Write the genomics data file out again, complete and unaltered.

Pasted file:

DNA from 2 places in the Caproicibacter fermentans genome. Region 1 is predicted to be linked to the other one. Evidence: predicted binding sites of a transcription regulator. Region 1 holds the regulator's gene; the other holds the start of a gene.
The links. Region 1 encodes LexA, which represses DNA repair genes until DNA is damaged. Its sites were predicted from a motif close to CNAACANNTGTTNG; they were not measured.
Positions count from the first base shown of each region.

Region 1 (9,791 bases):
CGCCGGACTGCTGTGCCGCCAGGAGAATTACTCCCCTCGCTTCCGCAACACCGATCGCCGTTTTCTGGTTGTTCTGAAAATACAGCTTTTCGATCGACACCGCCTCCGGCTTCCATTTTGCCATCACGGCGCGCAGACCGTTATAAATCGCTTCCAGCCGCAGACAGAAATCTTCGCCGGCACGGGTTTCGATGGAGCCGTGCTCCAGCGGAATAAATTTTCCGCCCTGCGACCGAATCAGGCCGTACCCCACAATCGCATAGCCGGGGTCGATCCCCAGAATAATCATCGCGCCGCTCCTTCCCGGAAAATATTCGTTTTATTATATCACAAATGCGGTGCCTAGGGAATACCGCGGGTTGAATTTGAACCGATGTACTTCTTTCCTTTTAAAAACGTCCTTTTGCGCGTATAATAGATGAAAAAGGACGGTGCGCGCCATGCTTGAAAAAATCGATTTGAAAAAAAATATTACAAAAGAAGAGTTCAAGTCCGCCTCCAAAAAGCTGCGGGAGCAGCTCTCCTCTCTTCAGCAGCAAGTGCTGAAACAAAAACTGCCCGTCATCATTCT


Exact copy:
DNA from 2 places in the Caproicibacter fermentans genome. Region 1 is predicted to be linked to the other one. Evidence: predicted binding sites of a transcription regulator. Region 1 holds the regulator's gene; the other holds the start of a gene.
The links. Region 1 encodes LexA, which represses DNA repair genes until DNA is damaged. Its sites were predicted from a motif close to CNAACANNTGTTNG; they were not measured.
Positions count from the first base shown of each region.

Region 1 (9,791 bases):
CGCCGGACTGCTGTGCCGCCAGGAGAATTACTCCCCTCGCTTCCGCAACACCGATCGCCGTTTTCTGGTTGTTCTGAAAATACAGCTTTTCGATCGACACCGCCTCCGGCTTCCATTTTGCCATCACGGCGCGCAGACCGTTATAAATCGCTTCCAGCCGCAGACAGAAATCTTCGCCGGCACGGGTTTCGATGGAGCCGTGCTCCAGCGGAATAAATTTTCCGCCCTGCGACCGAATCAGGCCGTACCCCACAATCGCATAGCCGGGGTCGATCCCCAGAATAATCATCGCGCCGCTCCTTCCCGGAAAATATTCGTTTTATTATATCACAAATGCGGTGCCTAGGGAATACCGCGGGTTGAATTTGAACCGATGTACTTCTTTCCTTTTAAAAACGTCCTTTTGCGCGTATAATAGATGAAAAAGGACGGTGCGCGCCATGCTTGAAAAAATCGATTTGAAAAAAAATATTACAAAAGAAGAGTTCAAGTCCGCCTCCAAAAAGCTGCGGGAGCAGCTCTCCTCTCTTCAGCAGCAAGTGCTGAAACAAAAACTGCCCGTCATCATTCT